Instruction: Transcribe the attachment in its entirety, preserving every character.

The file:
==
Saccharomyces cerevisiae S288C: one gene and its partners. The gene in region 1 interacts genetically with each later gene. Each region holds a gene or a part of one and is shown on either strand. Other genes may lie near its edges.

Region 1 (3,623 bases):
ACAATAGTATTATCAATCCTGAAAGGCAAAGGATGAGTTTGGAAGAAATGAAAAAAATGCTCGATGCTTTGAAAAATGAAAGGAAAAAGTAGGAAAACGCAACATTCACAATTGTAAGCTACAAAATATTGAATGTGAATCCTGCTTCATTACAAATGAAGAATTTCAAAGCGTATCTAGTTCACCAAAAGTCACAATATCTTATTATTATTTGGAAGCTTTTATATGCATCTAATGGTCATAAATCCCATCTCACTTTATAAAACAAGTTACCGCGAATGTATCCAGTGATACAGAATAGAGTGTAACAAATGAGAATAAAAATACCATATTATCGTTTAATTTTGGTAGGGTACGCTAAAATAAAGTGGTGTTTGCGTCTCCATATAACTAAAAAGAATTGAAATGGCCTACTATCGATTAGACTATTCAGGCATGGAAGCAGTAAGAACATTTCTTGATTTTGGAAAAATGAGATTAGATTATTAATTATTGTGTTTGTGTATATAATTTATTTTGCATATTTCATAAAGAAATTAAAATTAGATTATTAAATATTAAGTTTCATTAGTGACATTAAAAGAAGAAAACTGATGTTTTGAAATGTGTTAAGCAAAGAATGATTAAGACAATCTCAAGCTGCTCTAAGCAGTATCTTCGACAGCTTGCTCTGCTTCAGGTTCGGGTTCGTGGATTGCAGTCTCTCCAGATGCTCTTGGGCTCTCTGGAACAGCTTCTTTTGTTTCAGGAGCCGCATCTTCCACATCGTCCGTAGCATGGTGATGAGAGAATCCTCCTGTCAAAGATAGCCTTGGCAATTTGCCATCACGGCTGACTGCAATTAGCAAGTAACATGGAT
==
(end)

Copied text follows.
Saccharomyces cerevisiae S288C: one gene and its partners. The gene in region 1 interacts genetically with each later gene. Each region holds a gene or a part of one and is shown on either strand. Other genes may lie near its edges.

Region 1 (3,623 bases):
ACAATAGTATTATCAATCCTGAAAGGCAAAGGATGAGTTTGGAAGAAATGAAAAAAATGCTCGATGCTTTGAAAAATGAAAGGAAAAAGTAGGAAAACGCAACATTCACAATTGTAAGCTACAAAATATTGAATGTGAATCCTGCTTCATTACAAATGAAGAATTTCAAAGCGTATCTAGTTCACCAAAAGTCACAATATCTTATTATTATTTGGAAGCTTTTATATGCATCTAATGGTCATAAATCCCATCTCACTTTATAAAACAAGTTACCGCGAATGTATCCAGTGATACAGAATAGAGTGTAACAAATGAGAATAAAAATACCATATTATCGTTTAATTTTGGTAGGGTACGCTAAAATAAAGTGGTGTTTGCGTCTCCATATAACTAAAAAGAATTGAAATGGCCTACTATCGATTAGACTATTCAGGCATGGAAGCAGTAAGAACATTTCTTGATTTTGGAAAAATGAGATTAGATTATTAATTATTGTGTTTGTGTATATAATTTATTTTGCATATTTCATAAAGAAATTAAAATTAGATTATTAAATATTAAGTTTCATTAGTGACATTAAAAGAAGAAAACTGATGTTTTGAAATGTGTTAAGCAAAGAATGATTAAGACAATCTCAAGCTGCTCTAAGCAGTATCTTCGACAGCTTGCTCTGCTTCAGGTTCGGGTTCGTGGATTGCAGTCTCTCCAGATGCTCTTGGGCTCTCTGGAACAGCTTCTTTTGTTTCAGGAGCCGCATCTTCCACATCGTCCGTAGCATGGTGATGAGAGAATCCTCCTGTCAAAGATAGCCTTGGCAATTTGCCATCACGGCTGACTGCAATTAGCAAGTAACATGGAT